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Movie Review: The Condemned

The Condemned (Lionsgate, 2007)
Director: Scott Wiper
Writers: Wiper and Rob Hedden based on a story by Wiper, Hedden, and Andy Hedden

The Man Upstairs was nice enough to give ole Sam Loomis some space on his lovely website to do what I do best, dissect films to the point of… (Whatever adjective you would like to use there is fine by me). Since I’m done chasing down serial killers and their druid curses, I can actually sit back, relax, and enjoy some movies. (I’ll refrain from explaining that since those that will connect the dots will just get to be in my club quicker; consider your self honored or condemned, no pun intended.)

I should explain that I don’t have the access to the theater that the Man has, nor do I live in a city that lets the limited releases in for at least a month on most occasions, so forgive me if I relegate myself to the world of DVD more often than not. Plus, after a long week at work I just don’t enjoy leaving the house; I love my house with my big screen TV and my internet poker playing accessibility which usually allows me to kill two birds with one stone since that’s usually when I’m watching all the fine cinema I view on a weekly basis. Well, not all of it is high art judging from my first submission.

The Condemned is not what anyone will mistake for high art, but most movies that are considered high art are boring and trite, so bygones, people. While The Condemned might not be a great film by any stretch of the imagination, I give it all the respect and credit in the world for working its ass off to honor the great era of gut-wrenching action cinema that the 80’s and even early 90’s brought us. Now, when you first think of action films from that era, films like Die Hard and Lethal Weapon come to mind.

Those aren’t the films I’m referring to with their epic scale budgets and top-notch actors; they deserve a higher category all to themselves. No, I’m talking about the action films that were shot on a fairly shoestring budget and starred mostly former body-builders, athletes, or karate champs: Bloodsport, Above the Law, Stone Cold, Perfect Weapon, etc. If you know these films from watching them countless times on late-night cable or renting them over and over at your local grocery store, then you’re on the same level as me right now.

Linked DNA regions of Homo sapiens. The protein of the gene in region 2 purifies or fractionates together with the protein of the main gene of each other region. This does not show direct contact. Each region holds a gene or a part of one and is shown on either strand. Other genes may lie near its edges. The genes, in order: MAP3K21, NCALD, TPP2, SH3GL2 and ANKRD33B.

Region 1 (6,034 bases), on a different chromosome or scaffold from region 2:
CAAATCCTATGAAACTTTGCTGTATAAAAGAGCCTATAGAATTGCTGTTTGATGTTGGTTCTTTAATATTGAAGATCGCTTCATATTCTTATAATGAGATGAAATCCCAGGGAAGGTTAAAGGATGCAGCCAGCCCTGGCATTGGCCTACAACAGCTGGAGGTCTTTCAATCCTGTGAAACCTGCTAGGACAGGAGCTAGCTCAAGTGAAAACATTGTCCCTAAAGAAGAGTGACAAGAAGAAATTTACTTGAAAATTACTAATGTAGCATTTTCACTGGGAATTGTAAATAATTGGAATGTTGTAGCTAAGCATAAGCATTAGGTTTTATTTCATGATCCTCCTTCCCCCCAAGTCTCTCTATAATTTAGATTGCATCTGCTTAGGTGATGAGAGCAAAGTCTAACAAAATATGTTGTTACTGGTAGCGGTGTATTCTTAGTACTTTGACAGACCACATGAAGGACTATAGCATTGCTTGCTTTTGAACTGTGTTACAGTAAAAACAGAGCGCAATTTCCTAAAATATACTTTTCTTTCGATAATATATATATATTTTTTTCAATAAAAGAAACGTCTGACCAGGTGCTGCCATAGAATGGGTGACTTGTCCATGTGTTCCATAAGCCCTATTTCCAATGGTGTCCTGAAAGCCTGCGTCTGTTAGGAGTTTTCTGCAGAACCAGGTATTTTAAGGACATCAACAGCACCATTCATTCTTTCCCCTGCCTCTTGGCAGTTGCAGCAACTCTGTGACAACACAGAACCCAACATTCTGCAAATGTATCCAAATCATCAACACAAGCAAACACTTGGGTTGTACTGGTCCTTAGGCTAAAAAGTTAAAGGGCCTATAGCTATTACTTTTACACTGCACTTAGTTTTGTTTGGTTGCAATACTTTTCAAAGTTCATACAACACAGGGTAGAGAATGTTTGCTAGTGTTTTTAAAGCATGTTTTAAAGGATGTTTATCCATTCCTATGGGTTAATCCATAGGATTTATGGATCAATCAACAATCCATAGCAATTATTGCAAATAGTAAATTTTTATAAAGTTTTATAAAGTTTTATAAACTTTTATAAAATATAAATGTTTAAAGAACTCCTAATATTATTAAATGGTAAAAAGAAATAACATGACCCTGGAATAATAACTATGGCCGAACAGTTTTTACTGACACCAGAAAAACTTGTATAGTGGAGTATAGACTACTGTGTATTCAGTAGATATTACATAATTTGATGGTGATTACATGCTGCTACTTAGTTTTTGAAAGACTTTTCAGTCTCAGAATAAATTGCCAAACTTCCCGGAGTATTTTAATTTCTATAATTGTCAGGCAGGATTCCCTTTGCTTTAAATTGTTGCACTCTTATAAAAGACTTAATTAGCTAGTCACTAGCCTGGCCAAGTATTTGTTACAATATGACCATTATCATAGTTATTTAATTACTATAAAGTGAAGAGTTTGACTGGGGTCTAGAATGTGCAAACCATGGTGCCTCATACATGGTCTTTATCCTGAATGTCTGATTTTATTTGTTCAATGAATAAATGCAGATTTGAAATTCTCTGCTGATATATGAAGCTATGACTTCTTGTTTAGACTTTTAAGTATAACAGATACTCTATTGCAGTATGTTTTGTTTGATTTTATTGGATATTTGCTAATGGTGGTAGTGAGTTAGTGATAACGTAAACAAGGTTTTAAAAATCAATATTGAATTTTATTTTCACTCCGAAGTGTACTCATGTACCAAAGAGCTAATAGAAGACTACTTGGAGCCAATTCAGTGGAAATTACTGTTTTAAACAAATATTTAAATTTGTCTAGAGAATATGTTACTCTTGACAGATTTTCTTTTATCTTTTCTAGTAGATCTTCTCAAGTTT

What I liked about these films was not there high aspirations, but the exact opposite. These films were reaching the lowest common denominator possible when it came to storytelling, acting, and other aspects that are better known in much more sturdy films. But what these films did have in abundance were outstanding action sequences, in a lot of cases great directors, that I truly believe knew how to blow shit up and decided to start filming it instead of going to prison because of it, and cinematographers that would go on to do bigger budgeted films, and last but not least, a whole lot of blood and guts, and if you were lucky some nice tit shots as well.

Little things like logical plot points and uniformed storytelling were not important. We got to see a lot of stuff and in some cases, people, blow up, and blow up nicely at that. I think every type of genre or film has its place in the pantheon of cinema study, and I think these films have become lost on most of the younger generation who have been exposed to the MTV style of Michael Bay.

So, at this point, you’re probably bored out of your skull wondering when the hell is this Loomis dude going to talk about Stone Cold Steve Austin and the film itself. Now, you impatient bastards, Now! The Condemned’s plot is as simple as they come. Breckel (Robert Mammone) is a wealthy television producer that decides to produce the most violent inducing grudgefest he can think of and air it live on the internet hoping to rake in a ton of viewers and money. He purchases 10 mass murderers, the worst of the worst, from around the world and places them on an undisclosed island to duke it out to the death. The lone survivor will get freedom and a briefcase full of money.